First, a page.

THERE are as many as five mandatory training programmes for civil servants during various stages of their career. But all this training seems to be failing miserably because these days every inquiry finds civil servants responsible for all that is wrong under the sun.
The most recent example is the action taken by the government on the inquiry report on the so-called Dawn leaks. Tariq Fatemi, a former officer of the Foreign Service of Pakistan, hardly ever put a foot wrong during his entire career and now when he is retired and was serving as special assistant to the prime minister on foreign affairs, he has been unceremoniously removed from his post in the aftermath of the inquiry report.
Similarly, the Prime Minister’s Office directed action against Rao Tehsin Ali, the principal information officer at the Ministry of Information “under the E&D [Efficiency and Discipline] Rules 1973”. He is also an acclaimed officer of the civil services of Pakistan having more than three and a half decades of experience under his belt.
Civil servants are trained to be servile.
This brings us to the larger question of whether there is something wrong with the training of civil servants that some are on the receiving end of the adverse recommendations of other probes too.
The methodology, the course and the routine of these training programmes leave a lot to be desired — more on that subject some other time.
However, there is one aspect of these trainings that must be noted. Civil servants are trained to be servile to the so called VIPs, be it the service boss, a political head, or an individual who by hook or by crook has achieved a social status worthy of the tag. Add a bit of sycophancy to this scheme of things and o ne gets to be the perfect civil servant — your most obedient servant.
A common routine at these training institutes is that whenever a VIP has to visit the place, everyone is briefed on what is appropriate behaviour time and again. If the VIP is a guest speaker, the audience is forbidden from asking any tough questions as that is “unbecoming of an officer” in the parlance of the instructors at these training courses. Only those conformists who have risen to positions of prestige are invited as guest speakers.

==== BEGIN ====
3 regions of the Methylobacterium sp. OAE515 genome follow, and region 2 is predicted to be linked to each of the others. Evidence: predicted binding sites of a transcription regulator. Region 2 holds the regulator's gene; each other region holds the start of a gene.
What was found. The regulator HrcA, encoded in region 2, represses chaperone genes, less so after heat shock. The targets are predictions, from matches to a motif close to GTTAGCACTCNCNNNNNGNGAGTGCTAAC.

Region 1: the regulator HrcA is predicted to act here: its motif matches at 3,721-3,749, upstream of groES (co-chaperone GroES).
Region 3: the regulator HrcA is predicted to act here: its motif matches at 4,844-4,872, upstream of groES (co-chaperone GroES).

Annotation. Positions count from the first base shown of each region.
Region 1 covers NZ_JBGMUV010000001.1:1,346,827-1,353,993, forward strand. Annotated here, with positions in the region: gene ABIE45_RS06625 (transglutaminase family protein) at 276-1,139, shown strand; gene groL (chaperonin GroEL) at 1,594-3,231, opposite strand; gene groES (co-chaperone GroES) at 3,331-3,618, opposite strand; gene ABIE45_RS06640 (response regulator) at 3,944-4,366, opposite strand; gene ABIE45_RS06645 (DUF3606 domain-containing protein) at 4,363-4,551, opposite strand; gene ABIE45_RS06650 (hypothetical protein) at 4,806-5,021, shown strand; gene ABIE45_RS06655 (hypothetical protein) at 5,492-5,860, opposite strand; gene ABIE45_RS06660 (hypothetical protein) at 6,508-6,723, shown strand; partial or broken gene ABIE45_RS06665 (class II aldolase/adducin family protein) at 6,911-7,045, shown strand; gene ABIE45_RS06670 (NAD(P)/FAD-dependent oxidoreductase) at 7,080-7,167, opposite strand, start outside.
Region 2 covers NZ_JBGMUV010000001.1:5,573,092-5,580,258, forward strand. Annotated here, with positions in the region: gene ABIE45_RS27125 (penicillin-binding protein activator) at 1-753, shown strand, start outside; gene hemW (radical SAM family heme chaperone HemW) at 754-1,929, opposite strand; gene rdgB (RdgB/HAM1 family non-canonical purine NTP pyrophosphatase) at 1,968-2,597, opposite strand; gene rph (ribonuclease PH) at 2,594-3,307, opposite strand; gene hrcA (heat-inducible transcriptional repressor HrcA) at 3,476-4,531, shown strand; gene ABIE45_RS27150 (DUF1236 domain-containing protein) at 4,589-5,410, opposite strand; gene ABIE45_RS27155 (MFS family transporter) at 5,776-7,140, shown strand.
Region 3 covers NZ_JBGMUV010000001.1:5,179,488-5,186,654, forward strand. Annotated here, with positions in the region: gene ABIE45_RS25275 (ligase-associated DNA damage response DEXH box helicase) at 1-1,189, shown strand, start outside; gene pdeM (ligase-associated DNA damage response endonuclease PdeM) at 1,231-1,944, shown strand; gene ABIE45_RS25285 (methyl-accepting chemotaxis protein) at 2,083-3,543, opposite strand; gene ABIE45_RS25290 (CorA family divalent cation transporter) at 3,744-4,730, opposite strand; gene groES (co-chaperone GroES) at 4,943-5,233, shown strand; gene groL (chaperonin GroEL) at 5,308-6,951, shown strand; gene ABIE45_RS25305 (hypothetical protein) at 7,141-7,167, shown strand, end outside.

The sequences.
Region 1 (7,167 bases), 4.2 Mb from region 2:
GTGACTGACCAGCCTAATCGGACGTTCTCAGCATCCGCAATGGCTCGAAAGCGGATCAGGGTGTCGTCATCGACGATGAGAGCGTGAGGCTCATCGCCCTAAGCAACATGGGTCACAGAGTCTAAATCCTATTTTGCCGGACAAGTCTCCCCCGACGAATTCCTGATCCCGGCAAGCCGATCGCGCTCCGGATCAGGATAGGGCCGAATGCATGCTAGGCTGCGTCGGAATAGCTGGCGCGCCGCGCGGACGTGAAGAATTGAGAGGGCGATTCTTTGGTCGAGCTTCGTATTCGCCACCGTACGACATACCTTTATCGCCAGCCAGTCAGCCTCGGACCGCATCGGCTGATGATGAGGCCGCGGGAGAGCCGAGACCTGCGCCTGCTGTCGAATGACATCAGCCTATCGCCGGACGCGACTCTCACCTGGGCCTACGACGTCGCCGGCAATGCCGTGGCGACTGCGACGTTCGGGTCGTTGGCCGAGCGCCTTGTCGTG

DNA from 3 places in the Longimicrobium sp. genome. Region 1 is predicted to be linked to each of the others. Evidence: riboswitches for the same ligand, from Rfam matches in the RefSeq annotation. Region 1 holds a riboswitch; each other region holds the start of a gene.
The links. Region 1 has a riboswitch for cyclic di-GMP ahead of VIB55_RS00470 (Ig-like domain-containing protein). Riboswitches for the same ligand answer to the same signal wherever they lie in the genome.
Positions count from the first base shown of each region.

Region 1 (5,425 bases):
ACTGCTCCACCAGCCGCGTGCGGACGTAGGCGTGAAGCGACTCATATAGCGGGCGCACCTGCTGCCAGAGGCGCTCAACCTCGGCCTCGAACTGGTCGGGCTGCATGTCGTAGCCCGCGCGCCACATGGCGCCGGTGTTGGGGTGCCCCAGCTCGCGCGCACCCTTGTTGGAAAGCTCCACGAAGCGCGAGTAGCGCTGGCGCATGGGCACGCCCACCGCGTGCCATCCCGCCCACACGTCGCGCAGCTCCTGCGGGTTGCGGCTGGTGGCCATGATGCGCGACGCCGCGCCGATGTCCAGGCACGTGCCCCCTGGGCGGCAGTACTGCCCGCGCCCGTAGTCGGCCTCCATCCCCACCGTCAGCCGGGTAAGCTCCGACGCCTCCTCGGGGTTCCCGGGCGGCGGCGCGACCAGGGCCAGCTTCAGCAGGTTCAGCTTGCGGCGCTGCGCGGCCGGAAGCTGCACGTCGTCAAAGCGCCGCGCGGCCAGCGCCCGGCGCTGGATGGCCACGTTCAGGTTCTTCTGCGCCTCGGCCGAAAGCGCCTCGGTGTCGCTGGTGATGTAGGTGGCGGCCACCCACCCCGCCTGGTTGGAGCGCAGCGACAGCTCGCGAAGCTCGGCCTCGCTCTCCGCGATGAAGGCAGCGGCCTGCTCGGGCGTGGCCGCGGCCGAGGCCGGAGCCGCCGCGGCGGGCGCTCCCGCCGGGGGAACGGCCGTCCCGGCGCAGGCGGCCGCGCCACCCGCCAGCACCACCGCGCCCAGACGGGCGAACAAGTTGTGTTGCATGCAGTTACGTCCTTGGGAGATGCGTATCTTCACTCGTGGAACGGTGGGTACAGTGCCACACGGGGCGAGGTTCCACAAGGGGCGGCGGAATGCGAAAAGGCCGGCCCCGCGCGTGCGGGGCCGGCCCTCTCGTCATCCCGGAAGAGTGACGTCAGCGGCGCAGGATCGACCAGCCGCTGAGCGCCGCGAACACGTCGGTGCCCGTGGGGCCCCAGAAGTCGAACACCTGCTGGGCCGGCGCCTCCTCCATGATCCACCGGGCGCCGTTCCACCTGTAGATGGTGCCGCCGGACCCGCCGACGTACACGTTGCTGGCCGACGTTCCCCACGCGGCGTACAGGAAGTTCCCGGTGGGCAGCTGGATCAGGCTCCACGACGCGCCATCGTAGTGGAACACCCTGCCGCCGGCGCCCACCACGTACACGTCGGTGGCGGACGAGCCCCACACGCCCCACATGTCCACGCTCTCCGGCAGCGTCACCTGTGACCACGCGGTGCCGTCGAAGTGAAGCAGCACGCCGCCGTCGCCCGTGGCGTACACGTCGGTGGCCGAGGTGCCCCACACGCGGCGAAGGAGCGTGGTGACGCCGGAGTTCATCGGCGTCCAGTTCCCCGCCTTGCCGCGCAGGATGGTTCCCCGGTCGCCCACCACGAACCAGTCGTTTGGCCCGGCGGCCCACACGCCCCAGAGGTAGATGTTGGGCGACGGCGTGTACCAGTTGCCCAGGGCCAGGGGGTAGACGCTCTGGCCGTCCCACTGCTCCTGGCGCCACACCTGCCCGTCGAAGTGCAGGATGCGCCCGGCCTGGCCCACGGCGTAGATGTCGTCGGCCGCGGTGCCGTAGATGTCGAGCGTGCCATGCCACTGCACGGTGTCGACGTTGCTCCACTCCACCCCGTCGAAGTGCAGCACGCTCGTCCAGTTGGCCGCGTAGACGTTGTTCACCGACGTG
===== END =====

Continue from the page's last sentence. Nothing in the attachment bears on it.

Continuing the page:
If a rebel sneaks through, they make sure there is no next time for the individual in question. A rebellious streak is synonymous with self-destruction in a civil service that is tarnished by the spirit of conformity. This explains why it is always the civil servants who are made scapegoats at the end of all inquiry reports related to happenings in the corridors of power. They are trained to sacrifice their integrity and even dignity for those they serve and sadly lessons in serving the state rather than individuals are not part of their training curriculum.
Further, have you ever been in close vicinity of the prime minister? Have you ever experienced the aura he exudes, the red carpet, the well-dressed peons scurrying across halls to make sure everything is in order, the stern-looking men in black suits deputed to take care of his security and acting as if they have reached the heights of self-actualisation?
The traffic police at the very hint of his visit bring almost the whole city to a standstill and long queues of vehicles start building up on roads hours before the squad carrying the prime minister passes by. How does it all work, one wonders. The civil servants from the Cabinet Division, the police force, the staff of the Prime Minister’s Secretariat and the whole government machinery make the magic happen. This is another situation where years of training of civil servants serves the purpose.
Under such circumstances, the Supreme Court’s verdict in the Panama Papers case has empowered grade 19-20 officers to investigate the very figure they are trained to hold in high esteem throughout their careers.
This arrangement is paradoxical. I wonder where officers who can ‘fairly’ question the ‘royal family’ can be found? The fact that it is very likely that someone from the same royal household would be holding the highest office in the country in the years to come makes this search even more hopeless.
Lastly, the judgement on the Panama Papers mentions the following quote of French writer Honorй de Balzac that was reproduced in the1969 novel The Godfather by Mario Puzo: “Behind every great fortune there is a crime.” But that is perhaps not the whole truth. The following line by Vito Corleone, the godfather in the novel, gives away the plot: “I’ll make him an offer he can’t refuse.” Truth be told, there is only one person who can make such an offer to the civil servants investigating the Panama Papers scandal. Need I say more?
The writer is a former civil servant.
Published in Dawn, May 12th, 2017